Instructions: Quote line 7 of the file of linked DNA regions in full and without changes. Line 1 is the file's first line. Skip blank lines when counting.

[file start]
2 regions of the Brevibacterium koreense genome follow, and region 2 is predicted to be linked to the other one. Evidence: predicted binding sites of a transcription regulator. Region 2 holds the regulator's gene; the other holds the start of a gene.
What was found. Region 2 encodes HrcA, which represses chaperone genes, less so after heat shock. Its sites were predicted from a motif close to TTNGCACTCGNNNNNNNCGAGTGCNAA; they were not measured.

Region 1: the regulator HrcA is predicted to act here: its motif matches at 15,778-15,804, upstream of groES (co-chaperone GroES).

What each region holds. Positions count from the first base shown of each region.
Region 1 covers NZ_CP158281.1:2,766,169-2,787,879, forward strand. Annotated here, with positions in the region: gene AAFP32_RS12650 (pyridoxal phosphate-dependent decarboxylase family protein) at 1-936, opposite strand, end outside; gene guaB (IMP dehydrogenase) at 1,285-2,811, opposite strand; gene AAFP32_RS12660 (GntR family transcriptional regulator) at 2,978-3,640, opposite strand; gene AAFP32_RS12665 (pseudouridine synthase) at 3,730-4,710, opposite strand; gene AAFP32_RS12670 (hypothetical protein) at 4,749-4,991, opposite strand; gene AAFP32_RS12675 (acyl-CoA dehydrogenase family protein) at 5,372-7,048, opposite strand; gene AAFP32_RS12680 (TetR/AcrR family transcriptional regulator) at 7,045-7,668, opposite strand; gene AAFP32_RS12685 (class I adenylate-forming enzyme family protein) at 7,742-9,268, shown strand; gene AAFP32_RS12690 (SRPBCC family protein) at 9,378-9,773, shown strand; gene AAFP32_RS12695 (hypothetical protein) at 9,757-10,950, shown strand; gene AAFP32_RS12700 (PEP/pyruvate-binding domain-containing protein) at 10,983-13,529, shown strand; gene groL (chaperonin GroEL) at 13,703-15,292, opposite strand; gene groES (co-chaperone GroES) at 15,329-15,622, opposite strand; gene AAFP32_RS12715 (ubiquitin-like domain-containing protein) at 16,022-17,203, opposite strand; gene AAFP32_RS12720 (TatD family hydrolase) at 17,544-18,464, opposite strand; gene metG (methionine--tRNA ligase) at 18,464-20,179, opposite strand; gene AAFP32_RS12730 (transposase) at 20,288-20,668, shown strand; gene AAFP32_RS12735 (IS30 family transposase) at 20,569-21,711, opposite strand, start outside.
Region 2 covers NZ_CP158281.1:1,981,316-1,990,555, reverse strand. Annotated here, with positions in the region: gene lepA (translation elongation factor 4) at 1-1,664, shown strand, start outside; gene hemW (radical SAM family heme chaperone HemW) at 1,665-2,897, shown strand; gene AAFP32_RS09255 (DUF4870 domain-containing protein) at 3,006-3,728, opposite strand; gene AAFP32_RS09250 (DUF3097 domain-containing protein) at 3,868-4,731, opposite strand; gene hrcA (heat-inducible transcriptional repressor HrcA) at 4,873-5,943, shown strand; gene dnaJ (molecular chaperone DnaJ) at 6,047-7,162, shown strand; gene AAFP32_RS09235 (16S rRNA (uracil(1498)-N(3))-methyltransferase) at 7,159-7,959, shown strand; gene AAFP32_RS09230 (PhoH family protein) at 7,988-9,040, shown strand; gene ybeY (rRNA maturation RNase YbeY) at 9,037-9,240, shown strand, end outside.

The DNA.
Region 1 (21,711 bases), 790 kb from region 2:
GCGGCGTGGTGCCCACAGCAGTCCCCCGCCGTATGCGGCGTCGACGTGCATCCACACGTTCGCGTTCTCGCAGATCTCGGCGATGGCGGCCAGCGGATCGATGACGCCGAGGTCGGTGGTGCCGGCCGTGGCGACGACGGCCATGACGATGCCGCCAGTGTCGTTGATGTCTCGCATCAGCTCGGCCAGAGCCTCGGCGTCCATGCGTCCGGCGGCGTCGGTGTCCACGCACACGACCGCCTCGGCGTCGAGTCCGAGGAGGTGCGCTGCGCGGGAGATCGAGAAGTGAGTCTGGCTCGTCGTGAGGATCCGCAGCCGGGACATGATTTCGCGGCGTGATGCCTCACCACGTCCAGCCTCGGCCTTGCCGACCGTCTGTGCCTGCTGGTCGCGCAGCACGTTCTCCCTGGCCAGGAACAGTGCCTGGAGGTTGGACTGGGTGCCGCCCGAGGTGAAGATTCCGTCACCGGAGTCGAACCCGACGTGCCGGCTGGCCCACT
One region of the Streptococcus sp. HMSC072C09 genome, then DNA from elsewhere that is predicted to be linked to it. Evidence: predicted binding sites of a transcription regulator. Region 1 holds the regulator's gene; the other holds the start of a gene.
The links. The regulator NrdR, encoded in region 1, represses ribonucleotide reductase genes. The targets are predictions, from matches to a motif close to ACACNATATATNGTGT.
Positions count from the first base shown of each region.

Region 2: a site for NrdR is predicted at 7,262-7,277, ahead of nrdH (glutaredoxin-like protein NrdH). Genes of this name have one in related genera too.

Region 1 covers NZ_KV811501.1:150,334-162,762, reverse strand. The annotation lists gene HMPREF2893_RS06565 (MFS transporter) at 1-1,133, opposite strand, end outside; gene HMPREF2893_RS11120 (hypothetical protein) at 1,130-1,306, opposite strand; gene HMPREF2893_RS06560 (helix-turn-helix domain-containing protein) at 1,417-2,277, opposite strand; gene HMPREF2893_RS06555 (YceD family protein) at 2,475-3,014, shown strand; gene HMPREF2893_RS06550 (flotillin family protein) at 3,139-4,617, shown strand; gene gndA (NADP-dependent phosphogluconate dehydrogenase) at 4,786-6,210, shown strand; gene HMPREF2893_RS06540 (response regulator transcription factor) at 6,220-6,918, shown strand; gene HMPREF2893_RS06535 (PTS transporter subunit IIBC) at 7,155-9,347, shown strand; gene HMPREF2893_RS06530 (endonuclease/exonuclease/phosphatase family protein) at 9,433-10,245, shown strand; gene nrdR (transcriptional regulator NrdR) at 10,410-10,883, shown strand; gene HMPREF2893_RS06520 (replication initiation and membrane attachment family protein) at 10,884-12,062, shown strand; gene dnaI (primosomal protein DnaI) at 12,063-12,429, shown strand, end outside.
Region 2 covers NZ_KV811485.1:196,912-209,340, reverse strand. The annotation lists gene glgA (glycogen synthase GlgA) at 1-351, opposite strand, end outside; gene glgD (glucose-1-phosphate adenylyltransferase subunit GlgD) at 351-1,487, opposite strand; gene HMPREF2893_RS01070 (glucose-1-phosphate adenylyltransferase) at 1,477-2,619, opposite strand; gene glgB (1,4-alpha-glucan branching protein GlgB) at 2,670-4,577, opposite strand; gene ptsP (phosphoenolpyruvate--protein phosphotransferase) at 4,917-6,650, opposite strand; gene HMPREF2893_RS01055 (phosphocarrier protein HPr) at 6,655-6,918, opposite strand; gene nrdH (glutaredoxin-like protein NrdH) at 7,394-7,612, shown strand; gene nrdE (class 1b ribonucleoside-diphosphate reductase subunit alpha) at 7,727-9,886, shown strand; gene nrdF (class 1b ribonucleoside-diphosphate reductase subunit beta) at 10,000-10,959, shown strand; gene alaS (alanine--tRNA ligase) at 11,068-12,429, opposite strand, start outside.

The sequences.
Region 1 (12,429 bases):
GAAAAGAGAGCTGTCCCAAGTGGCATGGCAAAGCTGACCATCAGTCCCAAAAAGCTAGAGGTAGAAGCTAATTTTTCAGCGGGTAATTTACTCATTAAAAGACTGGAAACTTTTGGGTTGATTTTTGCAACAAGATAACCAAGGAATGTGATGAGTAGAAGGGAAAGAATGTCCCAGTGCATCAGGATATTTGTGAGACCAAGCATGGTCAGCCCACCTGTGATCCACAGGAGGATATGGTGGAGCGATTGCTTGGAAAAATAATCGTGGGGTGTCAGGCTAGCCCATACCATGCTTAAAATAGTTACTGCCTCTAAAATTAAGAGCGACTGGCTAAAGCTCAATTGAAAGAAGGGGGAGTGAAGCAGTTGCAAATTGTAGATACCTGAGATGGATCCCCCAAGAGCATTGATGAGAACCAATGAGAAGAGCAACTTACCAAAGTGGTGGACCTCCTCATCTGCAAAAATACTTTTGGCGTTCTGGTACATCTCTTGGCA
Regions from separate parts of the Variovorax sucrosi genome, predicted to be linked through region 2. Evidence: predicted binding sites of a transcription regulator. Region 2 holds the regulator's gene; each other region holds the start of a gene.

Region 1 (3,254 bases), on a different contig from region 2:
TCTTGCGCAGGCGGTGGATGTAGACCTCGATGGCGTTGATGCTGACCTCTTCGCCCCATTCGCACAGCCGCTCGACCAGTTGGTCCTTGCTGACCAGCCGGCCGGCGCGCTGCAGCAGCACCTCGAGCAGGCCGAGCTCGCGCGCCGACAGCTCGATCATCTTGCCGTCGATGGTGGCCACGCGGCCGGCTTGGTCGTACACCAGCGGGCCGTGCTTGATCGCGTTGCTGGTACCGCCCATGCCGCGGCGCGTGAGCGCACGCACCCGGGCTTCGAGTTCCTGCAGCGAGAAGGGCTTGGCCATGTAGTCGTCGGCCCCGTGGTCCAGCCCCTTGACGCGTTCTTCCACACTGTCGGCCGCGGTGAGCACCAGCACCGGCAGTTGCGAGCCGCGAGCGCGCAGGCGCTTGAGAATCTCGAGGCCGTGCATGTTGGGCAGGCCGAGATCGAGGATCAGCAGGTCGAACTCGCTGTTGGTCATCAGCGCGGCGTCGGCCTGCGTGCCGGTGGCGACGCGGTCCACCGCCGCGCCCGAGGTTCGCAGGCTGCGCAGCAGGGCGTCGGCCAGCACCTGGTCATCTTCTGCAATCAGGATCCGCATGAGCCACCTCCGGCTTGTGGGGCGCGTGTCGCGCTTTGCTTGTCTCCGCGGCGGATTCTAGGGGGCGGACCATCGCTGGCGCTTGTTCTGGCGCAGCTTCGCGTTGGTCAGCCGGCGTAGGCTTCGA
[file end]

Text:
The DNA.